Finally, after months of speculation, the wait is over.
Carmelo Anthony is a New York Knickerbocker.
A deal was struck late last night that saw Anthony, Chauncey Billups, Shelden Williams, Anthony Carter and Renaldo Balkman head to the Denver Nuggets in exchange for Raymond Felton, Danilo Gallinari, Wilson Chandler and Timofey Mozgov, along with a 2014 first-round pick, second-round picks in 2012 and 2013 and an additional $3 million in cash.
In order to balance the additional salary the Knicks are taking on from the Nuggets, New York will also send Eddy Curry’s expiring deal, Anthony Randolph and another $3 million to the Minnesota Timberwolves in exchange for swingman Corey Brewer.
The basketball world has been waiting on bated breath for confirmation of Melo’s final destination. The smart money was always on New York; Melo made no secret of his desire to end up with the Knicks. Even so, the New Jersey Nets clearly didn’t feel it was a foregone conclusion given their season-long pursuit of Melo—a pursuit that continued as recently as last weekend’s All-Star Game and may have succeeded in at least pushing up the amount that the Knicks gave up to make the deal happen.
There were even recent rumours of interest from the Los Angeles Lakers, but after months of negotiations, breakdowns in negotiations, reopening of negotiations, leaks to the press, denials of leaks to the press and all manner of confusion, we finally have our answer.
Let me be the first—alright, probably not the first—to congratulate all parties on finally making this deal happen, because a player like Carmelo Anthony was born to be a New York Knick.
New York City is the most happening place on earth, the epicentre of modern entertainment, the city that never sleeps, so good they named it twice and all those other catchphrases.
From the Empire State building to the Statue of Liberty, everything about the place is iconic—iconic enough to inspire songs from musical artists ranging from Liza Minelli and Frank Sinatra to Jay-Z and Alicia Keys.
Madison Square Garden, home of the New York Knickerbockers, is the most famous sporting venue in the country—a venue built for stars like Carmelo Anthony. A generation of modern-day New Yorkers have grown up hearing of the days The Garden hosted some of the greatest heavyweight fights in history when Ali and Frazier came to town in the early 70s.
Unfortunately for them, it’s been just as long since the city had a heavyweight basketball team capable of packing a punch at the top level.
The Knicks won their only two NBA Championships around that time, in 1970 and 1973, to be precise. Back in ’73, the Knicks, led by Earl "The Pearl" Monroe and Walt Frazier, beat the Lakers 4-1 in the NBA Finals. That win was their second Championship and third Finals appearance (they also beat the Lakers in the ’70 finals and lost to them in ’72) in the most successful four years in the team’s history.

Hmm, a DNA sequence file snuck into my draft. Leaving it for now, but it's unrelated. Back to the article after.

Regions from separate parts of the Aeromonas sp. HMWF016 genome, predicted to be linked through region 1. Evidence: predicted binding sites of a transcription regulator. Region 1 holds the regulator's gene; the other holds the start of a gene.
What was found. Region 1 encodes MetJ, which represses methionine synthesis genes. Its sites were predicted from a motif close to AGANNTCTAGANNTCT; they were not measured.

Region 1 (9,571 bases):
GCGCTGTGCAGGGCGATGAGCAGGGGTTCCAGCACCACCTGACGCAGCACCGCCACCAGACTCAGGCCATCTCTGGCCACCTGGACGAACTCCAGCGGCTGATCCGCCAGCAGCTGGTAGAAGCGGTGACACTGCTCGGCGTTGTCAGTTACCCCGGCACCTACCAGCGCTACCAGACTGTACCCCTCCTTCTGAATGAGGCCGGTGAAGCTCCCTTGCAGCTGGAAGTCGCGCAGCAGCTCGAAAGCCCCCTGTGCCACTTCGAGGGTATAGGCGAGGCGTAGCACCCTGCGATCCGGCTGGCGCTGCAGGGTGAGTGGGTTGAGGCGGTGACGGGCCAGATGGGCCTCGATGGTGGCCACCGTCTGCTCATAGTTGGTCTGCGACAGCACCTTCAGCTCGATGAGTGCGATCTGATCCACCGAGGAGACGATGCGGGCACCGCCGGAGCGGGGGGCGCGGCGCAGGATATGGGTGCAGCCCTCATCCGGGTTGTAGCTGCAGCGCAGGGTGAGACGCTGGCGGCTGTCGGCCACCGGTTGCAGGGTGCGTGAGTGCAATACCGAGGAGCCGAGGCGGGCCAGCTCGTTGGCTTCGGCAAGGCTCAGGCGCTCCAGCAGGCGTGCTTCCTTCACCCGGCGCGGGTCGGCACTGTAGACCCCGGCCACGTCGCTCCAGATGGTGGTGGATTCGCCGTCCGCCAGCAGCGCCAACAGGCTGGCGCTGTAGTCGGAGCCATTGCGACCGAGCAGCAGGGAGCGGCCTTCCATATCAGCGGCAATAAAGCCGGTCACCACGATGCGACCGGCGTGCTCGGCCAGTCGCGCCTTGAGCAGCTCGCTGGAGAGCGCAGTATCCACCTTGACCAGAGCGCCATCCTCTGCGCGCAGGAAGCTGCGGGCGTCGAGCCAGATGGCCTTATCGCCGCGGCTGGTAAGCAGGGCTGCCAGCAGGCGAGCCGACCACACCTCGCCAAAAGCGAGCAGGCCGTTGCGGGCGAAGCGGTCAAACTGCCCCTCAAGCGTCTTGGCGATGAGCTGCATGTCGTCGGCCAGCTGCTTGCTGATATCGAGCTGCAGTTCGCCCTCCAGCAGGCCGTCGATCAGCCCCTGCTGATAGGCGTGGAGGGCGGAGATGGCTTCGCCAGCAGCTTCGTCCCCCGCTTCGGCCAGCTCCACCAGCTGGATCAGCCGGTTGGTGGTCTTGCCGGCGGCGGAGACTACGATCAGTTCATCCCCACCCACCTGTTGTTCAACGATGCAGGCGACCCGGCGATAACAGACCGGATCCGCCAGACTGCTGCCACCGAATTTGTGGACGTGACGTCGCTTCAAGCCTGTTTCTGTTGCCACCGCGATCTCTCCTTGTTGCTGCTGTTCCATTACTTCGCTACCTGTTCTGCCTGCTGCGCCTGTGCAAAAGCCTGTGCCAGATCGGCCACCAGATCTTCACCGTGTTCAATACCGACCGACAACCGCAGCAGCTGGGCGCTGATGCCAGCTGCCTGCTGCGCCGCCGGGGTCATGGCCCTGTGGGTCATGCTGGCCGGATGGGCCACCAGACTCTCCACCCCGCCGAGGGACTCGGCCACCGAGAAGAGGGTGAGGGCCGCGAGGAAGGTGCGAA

Since then, Knicks fans have had to suffer through their team being a relative afterthought at the top level, while other teams thrived; the Bulls and Celtics have won six championships each, and the Lakers 10, since the Knicks’ last title.
Not only is it nearly 30 years since they last won a title, it’s also over 10 years since Patrick Ewing played his final game in a Knicks uniform, which makes it over 10 years since the Knicks had a legitimate NBA star.
Now they have two, and for all their deficiencies—particularly at the defensive end—the Knicks now boast arguably the best offensive big man in the NBA in Stoudemire, and arguably the most devastating scorer in the league in Melo.
Don’t get me wrong—I’m not placing Melo ahead of LeBron or Kobe in terms of overall talent, or ahead of Durant in terms of consistent scoring. But when he’s in the mood, nobody lights it up quite like Melo.
He served reminder of his scoring potential in his penultimate game for the Nuggets last week, torching the Mavericks for 42 points while shooting 17-25 from the field, including 5-7 from three-point range. The fact that he is currently averaging 25.2 points per game (sixth in the NBA) this season while looking relatively disinterested for large spells is—in a slightly preverse way—another mark of his quality.
Adding Anthony to a starting five that already features the second-highest scorer in the NBA this season in Stoudemire (26.1 ppg) gives the Knicks a superstar duo comparable to any in the league—at least at the offensive end.
Coach Mike D’Antoni now has the enviable task of running an offense with two of the league’s best scorers at their positions, although that of course poses problems of its own in terms of making sure both players have enough of the ball to satisfy their scoring appetites.
The team already had the league’s second-best offense and second-worst defense in terms of points scored and allowed, so adding Melo’s attacking qualities and defensive weakness will certainly only add to the entertainment factor from now on. In adding one of the NBA’s biggest names to their payroll, the Knicks have just made a ticket to MSG to see Stoudemire and Melo in tandem a must-have for New Yorkers.